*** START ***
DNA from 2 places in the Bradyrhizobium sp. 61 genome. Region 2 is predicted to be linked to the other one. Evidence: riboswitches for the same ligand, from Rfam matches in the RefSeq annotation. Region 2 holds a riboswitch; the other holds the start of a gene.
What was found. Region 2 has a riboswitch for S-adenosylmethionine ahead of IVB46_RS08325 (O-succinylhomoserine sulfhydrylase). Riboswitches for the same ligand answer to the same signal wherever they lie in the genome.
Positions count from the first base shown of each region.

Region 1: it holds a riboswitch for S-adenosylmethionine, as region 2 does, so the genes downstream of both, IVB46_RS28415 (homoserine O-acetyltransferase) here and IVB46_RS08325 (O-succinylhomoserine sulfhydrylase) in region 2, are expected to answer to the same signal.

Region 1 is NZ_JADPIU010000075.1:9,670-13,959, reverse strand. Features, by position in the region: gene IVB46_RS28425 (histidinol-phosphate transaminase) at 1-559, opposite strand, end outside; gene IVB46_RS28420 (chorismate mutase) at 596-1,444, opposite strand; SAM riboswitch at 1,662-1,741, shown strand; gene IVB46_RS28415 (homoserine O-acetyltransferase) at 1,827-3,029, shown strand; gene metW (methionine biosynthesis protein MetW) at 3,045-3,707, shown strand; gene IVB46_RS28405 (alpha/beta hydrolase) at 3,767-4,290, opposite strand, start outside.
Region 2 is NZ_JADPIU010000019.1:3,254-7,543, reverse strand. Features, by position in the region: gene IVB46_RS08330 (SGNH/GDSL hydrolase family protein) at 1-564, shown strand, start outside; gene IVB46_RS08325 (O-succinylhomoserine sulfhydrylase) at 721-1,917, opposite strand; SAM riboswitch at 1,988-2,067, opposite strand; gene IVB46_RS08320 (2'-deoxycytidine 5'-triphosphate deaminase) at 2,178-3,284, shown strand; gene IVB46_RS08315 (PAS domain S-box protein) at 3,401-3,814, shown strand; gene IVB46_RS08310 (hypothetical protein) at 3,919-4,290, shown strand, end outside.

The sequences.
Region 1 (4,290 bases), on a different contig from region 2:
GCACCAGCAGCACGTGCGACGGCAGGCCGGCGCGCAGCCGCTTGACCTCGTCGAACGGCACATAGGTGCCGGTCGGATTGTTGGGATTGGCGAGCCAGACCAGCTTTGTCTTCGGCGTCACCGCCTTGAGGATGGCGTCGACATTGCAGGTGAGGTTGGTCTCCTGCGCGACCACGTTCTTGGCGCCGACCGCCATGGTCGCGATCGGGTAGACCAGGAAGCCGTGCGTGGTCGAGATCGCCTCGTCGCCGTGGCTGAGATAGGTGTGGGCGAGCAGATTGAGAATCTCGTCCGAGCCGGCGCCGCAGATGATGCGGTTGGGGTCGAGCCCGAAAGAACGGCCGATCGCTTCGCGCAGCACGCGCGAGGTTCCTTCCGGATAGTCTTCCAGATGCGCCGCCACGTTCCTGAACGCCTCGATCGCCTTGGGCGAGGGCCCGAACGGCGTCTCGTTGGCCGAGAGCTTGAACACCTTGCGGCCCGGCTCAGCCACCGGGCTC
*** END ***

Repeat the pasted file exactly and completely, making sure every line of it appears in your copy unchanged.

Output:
DNA from 2 places in the Bradyrhizobium sp. 61 genome. Region 2 is predicted to be linked to the other one. Evidence: riboswitches for the same ligand, from Rfam matches in the RefSeq annotation. Region 2 holds a riboswitch; the other holds the start of a gene.
What was found. Region 2 has a riboswitch for S-adenosylmethionine ahead of IVB46_RS08325 (O-succinylhomoserine sulfhydrylase). Riboswitches for the same ligand answer to the same signal wherever they lie in the genome.
Positions count from the first base shown of each region.

Region 1: it holds a riboswitch for S-adenosylmethionine, as region 2 does, so the genes downstream of both, IVB46_RS28415 (homoserine O-acetyltransferase) here and IVB46_RS08325 (O-succinylhomoserine sulfhydrylase) in region 2, are expected to answer to the same signal.

Region 1 is NZ_JADPIU010000075.1:9,670-13,959, reverse strand. Features, by position in the region: gene IVB46_RS28425 (histidinol-phosphate transaminase) at 1-559, opposite strand, end outside; gene IVB46_RS28420 (chorismate mutase) at 596-1,444, opposite strand; SAM riboswitch at 1,662-1,741, shown strand; gene IVB46_RS28415 (homoserine O-acetyltransferase) at 1,827-3,029, shown strand; gene metW (methionine biosynthesis protein MetW) at 3,045-3,707, shown strand; gene IVB46_RS28405 (alpha/beta hydrolase) at 3,767-4,290, opposite strand, start outside.
Region 2 is NZ_JADPIU010000019.1:3,254-7,543, reverse strand. Features, by position in the region: gene IVB46_RS08330 (SGNH/GDSL hydrolase family protein) at 1-564, shown strand, start outside; gene IVB46_RS08325 (O-succinylhomoserine sulfhydrylase) at 721-1,917, opposite strand; SAM riboswitch at 1,988-2,067, opposite strand; gene IVB46_RS08320 (2'-deoxycytidine 5'-triphosphate deaminase) at 2,178-3,284, shown strand; gene IVB46_RS08315 (PAS domain S-box protein) at 3,401-3,814, shown strand; gene IVB46_RS08310 (hypothetical protein) at 3,919-4,290, shown strand, end outside.

The sequences.
Region 1 (4,290 bases), on a different contig from region 2:
GCACCAGCAGCACGTGCGACGGCAGGCCGGCGCGCAGCCGCTTGACCTCGTCGAACGGCACATAGGTGCCGGTCGGATTGTTGGGATTGGCGAGCCAGACCAGCTTTGTCTTCGGCGTCACCGCCTTGAGGATGGCGTCGACATTGCAGGTGAGGTTGGTCTCCTGCGCGACCACGTTCTTGGCGCCGACCGCCATGGTCGCGATCGGGTAGACCAGGAAGCCGTGCGTGGTCGAGATCGCCTCGTCGCCGTGGCTGAGATAGGTGTGGGCGAGCAGATTGAGAATCTCGTCCGAGCCGGCGCCGCAGATGATGCGGTTGGGGTCGAGCCCGAAAGAACGGCCGATCGCTTCGCGCAGCACGCGCGAGGTTCCTTCCGGATAGTCTTCCAGATGCGCCGCCACGTTCCTGAACGCCTCGATCGCCTTGGGCGAGGGCCCGAACGGCGTCTCGTTGGCCGAGAGCTTGAACACCTTGCGGCCCGGCTCAGCCACCGGGCTC